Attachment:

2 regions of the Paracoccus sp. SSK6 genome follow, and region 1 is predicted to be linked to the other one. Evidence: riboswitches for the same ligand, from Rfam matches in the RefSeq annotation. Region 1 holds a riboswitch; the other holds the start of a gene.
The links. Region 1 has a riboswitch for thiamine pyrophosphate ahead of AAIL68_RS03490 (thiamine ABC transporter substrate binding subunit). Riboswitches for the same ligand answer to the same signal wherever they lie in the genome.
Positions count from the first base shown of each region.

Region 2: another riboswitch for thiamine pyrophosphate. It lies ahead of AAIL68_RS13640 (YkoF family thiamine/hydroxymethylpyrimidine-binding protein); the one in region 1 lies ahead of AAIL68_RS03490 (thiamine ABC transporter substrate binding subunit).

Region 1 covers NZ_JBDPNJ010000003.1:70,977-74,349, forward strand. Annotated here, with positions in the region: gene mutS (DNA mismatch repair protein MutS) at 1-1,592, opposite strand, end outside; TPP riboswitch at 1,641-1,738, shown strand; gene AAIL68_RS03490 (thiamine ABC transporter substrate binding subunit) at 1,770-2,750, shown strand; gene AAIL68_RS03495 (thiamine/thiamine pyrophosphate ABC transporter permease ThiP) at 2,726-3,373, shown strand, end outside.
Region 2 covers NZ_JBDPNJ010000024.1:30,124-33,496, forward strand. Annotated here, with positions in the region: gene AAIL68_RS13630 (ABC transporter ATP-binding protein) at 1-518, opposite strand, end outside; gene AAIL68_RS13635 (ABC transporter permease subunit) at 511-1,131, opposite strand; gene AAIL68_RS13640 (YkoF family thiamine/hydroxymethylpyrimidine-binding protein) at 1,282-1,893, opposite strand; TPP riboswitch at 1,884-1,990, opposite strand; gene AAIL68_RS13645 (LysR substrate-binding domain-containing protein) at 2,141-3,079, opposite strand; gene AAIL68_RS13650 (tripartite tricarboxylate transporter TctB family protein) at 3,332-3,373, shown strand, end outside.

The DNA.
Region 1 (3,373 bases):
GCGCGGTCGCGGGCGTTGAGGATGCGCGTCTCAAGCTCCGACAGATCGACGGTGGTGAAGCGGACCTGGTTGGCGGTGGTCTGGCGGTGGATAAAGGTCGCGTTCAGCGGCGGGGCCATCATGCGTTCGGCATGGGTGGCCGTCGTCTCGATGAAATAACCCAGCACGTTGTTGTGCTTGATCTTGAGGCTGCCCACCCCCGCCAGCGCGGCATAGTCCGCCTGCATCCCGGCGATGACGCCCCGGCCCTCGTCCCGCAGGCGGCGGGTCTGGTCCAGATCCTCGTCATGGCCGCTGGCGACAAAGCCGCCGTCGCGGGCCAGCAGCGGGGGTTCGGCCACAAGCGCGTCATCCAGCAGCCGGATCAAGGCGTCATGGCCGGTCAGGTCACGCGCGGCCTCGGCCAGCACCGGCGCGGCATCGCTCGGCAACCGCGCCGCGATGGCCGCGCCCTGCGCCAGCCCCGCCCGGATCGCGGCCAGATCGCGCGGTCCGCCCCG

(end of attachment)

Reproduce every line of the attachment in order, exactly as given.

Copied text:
2 regions of the Paracoccus sp. SSK6 genome follow, and region 1 is predicted to be linked to the other one. Evidence: riboswitches for the same ligand, from Rfam matches in the RefSeq annotation. Region 1 holds a riboswitch; the other holds the start of a gene.
The links. Region 1 has a riboswitch for thiamine pyrophosphate ahead of AAIL68_RS03490 (thiamine ABC transporter substrate binding subunit). Riboswitches for the same ligand answer to the same signal wherever they lie in the genome.
Positions count from the first base shown of each region.

Region 2: another riboswitch for thiamine pyrophosphate. It lies ahead of AAIL68_RS13640 (YkoF family thiamine/hydroxymethylpyrimidine-binding protein); the one in region 1 lies ahead of AAIL68_RS03490 (thiamine ABC transporter substrate binding subunit).

Region 1 covers NZ_JBDPNJ010000003.1:70,977-74,349, forward strand. Annotated here, with positions in the region: gene mutS (DNA mismatch repair protein MutS) at 1-1,592, opposite strand, end outside; TPP riboswitch at 1,641-1,738, shown strand; gene AAIL68_RS03490 (thiamine ABC transporter substrate binding subunit) at 1,770-2,750, shown strand; gene AAIL68_RS03495 (thiamine/thiamine pyrophosphate ABC transporter permease ThiP) at 2,726-3,373, shown strand, end outside.
Region 2 covers NZ_JBDPNJ010000024.1:30,124-33,496, forward strand. Annotated here, with positions in the region: gene AAIL68_RS13630 (ABC transporter ATP-binding protein) at 1-518, opposite strand, end outside; gene AAIL68_RS13635 (ABC transporter permease subunit) at 511-1,131, opposite strand; gene AAIL68_RS13640 (YkoF family thiamine/hydroxymethylpyrimidine-binding protein) at 1,282-1,893, opposite strand; TPP riboswitch at 1,884-1,990, opposite strand; gene AAIL68_RS13645 (LysR substrate-binding domain-containing protein) at 2,141-3,079, opposite strand; gene AAIL68_RS13650 (tripartite tricarboxylate transporter TctB family protein) at 3,332-3,373, shown strand, end outside.

The DNA.
Region 1 (3,373 bases):
GCGCGGTCGCGGGCGTTGAGGATGCGCGTCTCAAGCTCCGACAGATCGACGGTGGTGAAGCGGACCTGGTTGGCGGTGGTCTGGCGGTGGATAAAGGTCGCGTTCAGCGGCGGGGCCATCATGCGTTCGGCATGGGTGGCCGTCGTCTCGATGAAATAACCCAGCACGTTGTTGTGCTTGATCTTGAGGCTGCCCACCCCCGCCAGCGCGGCATAGTCCGCCTGCATCCCGGCGATGACGCCCCGGCCCTCGTCCCGCAGGCGGCGGGTCTGGTCCAGATCCTCGTCATGGCCGCTGGCGACAAAGCCGCCGTCGCGGGCCAGCAGCGGGGGTTCGGCCACAAGCGCGTCATCCAGCAGCCGGATCAAGGCGTCATGGCCGGTCAGGTCACGCGCGGCCTCGGCCAGCACCGGCGCGGCATCGCTCGGCAACCGCGCCGCGATGGCCGCGCCCTGCGCCAGCCCCGCCCGGATCGCGGCCAGATCGCGCGGTCCGCCCCG